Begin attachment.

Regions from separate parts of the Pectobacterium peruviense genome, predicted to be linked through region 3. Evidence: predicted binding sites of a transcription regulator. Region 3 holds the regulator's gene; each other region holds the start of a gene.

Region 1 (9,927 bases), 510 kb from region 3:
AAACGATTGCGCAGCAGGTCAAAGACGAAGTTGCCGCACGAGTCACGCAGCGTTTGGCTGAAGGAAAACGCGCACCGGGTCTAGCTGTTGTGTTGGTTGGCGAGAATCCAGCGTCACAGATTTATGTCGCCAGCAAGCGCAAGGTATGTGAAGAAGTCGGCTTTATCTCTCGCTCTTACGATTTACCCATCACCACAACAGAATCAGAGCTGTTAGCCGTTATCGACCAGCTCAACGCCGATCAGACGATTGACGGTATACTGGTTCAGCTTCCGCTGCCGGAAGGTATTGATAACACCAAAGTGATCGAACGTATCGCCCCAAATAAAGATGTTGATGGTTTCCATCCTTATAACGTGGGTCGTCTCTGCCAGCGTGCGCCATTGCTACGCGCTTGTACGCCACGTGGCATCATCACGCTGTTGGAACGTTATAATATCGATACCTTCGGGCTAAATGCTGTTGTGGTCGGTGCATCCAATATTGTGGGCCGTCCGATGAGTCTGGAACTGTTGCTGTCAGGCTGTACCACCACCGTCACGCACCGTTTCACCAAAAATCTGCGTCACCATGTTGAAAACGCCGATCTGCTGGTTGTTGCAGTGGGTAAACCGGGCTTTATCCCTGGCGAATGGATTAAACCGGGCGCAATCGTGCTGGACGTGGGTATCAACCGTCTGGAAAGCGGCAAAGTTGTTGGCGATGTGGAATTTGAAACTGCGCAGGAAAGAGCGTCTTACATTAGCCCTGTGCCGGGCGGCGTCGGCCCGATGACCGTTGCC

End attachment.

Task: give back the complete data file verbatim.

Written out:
Regions from separate parts of the Pectobacterium peruviense genome, predicted to be linked through region 3. Evidence: predicted binding sites of a transcription regulator. Region 3 holds the regulator's gene; each other region holds the start of a gene.

Region 1 (9,927 bases), 510 kb from region 3:
AAACGATTGCGCAGCAGGTCAAAGACGAAGTTGCCGCACGAGTCACGCAGCGTTTGGCTGAAGGAAAACGCGCACCGGGTCTAGCTGTTGTGTTGGTTGGCGAGAATCCAGCGTCACAGATTTATGTCGCCAGCAAGCGCAAGGTATGTGAAGAAGTCGGCTTTATCTCTCGCTCTTACGATTTACCCATCACCACAACAGAATCAGAGCTGTTAGCCGTTATCGACCAGCTCAACGCCGATCAGACGATTGACGGTATACTGGTTCAGCTTCCGCTGCCGGAAGGTATTGATAACACCAAAGTGATCGAACGTATCGCCCCAAATAAAGATGTTGATGGTTTCCATCCTTATAACGTGGGTCGTCTCTGCCAGCGTGCGCCATTGCTACGCGCTTGTACGCCACGTGGCATCATCACGCTGTTGGAACGTTATAATATCGATACCTTCGGGCTAAATGCTGTTGTGGTCGGTGCATCCAATATTGTGGGCCGTCCGATGAGTCTGGAACTGTTGCTGTCAGGCTGTACCACCACCGTCACGCACCGTTTCACCAAAAATCTGCGTCACCATGTTGAAAACGCCGATCTGCTGGTTGTTGCAGTGGGTAAACCGGGCTTTATCCCTGGCGAATGGATTAAACCGGGCGCAATCGTGCTGGACGTGGGTATCAACCGTCTGGAAAGCGGCAAAGTTGTTGGCGATGTGGAATTTGAAACTGCGCAGGAAAGAGCGTCTTACATTAGCCCTGTGCCGGGCGGCGTCGGCCCGATGACCGTTGCC